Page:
Bodegas Arrocal Ribera del Duero 2005
Straightforward, delicious, harmonious and all of $13, the 2005 Bodegas Arrocal Ribera del
Duero brings a lot to the table for that price. The wine is 100% tempranillo from the
producer's own vineyards. Four months in mixed new and used French and American oak is
all the wood aging the wine sees, all it really needs.
The wine is a virtually opaque purple, yielding just the slightest pale rim. The nose is well focused, bringing a brambly black raspberry, with cassis, orange rind, cedar and a fragrant spiciness, followed by a wider range of less defined fruit. Fruit, in fact, is the operative element over the full experience of this wine; you get plenty, and it is authentic. The wine gives you the feeling that you are ingesting a respectable dose of bioflavonoids without the expense of all those vitamin capsules.
The wine is dry and a little hot at 14% alcohol. The acidity, though slightly north of medium, is helpful rather than obtrusive; the tannins are soft and yet on the job at all times. The fruit is wide-reaching in this wine: black plum, raspberry, cranberry, cherry, and stewed prunes, with a light licorice and some baking spice giving it all depth.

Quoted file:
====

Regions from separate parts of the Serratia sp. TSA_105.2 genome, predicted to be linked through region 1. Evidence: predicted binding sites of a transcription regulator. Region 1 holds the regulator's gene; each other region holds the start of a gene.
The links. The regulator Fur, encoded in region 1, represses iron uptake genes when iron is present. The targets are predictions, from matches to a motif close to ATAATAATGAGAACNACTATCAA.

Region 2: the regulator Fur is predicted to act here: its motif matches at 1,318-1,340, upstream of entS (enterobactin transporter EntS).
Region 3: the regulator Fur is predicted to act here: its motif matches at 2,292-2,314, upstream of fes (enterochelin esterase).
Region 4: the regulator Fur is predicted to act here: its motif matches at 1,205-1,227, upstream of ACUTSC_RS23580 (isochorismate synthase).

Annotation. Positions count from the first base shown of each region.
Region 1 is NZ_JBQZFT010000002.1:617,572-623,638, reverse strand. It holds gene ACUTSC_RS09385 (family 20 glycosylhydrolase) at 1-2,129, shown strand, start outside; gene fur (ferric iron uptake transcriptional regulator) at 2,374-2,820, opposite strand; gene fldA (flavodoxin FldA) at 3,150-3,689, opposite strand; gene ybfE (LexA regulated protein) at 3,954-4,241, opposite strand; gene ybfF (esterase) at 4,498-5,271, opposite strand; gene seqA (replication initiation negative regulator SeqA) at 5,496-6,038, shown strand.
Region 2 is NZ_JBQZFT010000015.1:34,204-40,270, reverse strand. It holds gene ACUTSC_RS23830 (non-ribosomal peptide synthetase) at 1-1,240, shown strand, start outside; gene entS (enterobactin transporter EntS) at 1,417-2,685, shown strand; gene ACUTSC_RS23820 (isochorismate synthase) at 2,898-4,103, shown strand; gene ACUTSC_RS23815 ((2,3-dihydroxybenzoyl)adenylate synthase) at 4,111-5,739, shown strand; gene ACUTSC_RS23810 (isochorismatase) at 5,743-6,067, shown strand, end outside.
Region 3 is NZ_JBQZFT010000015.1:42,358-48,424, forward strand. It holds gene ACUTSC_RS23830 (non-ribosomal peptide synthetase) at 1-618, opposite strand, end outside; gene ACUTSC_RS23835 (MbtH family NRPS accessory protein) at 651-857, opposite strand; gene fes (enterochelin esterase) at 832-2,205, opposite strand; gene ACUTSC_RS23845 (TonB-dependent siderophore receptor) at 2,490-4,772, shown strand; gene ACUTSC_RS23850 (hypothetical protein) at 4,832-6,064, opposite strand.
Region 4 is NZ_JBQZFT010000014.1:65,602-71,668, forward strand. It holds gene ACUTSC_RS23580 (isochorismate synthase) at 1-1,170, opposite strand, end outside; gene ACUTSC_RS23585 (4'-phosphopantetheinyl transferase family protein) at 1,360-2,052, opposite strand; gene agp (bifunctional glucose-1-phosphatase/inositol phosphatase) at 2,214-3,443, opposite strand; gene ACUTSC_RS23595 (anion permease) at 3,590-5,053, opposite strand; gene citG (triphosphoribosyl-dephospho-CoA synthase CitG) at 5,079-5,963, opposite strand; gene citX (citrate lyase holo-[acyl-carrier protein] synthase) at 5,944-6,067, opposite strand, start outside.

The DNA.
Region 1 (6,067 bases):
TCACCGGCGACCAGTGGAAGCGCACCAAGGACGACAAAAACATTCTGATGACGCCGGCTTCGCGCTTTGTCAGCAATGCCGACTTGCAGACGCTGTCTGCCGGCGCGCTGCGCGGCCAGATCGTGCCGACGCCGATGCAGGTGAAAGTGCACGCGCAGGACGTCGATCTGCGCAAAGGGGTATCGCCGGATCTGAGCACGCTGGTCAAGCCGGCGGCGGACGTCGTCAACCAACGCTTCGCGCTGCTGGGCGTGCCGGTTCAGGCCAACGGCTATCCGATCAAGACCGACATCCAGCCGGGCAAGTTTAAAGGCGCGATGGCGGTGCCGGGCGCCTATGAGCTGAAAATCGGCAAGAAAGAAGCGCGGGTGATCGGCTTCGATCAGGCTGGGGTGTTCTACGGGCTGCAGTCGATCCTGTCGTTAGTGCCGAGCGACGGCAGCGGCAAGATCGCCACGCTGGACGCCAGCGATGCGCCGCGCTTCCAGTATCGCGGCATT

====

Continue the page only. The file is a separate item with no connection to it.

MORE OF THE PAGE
The wine combines excellent balance with a fine level of extraction for the money. On the slightly puckering finish the woody tannins, which have been skulking behind the scenes, become more pronounced, adding a good deal of length, accompanied by pervasive fruit.
This type of wine represents a choice by the winemakers—I think a winning choice—to marry
fresh ripe fruit with just enough wood under circumstances of…let's just call it clarity. Ribera
del Duero uses the same grape—tempranillo—as Rioja, but the clones are different; in this
particular wine, there is a tangible adherence to place, rather than a Rioja-like imperative to
blend. The wine may be a bit brash, but this can be forgiven; it brings a fine balance, a direct
terruño punch (that's Spanish for terroir), and think of all those bioflavonoids.
Verdict: Honest essence
We have a tendency to think of Spain as the Old World, but put yourself in the place of a Spanish winemaker, surrounded by gleaming modern equipment; you may find certain distinctions blurring a bit.
James Beard Award Nominee Elliot Essman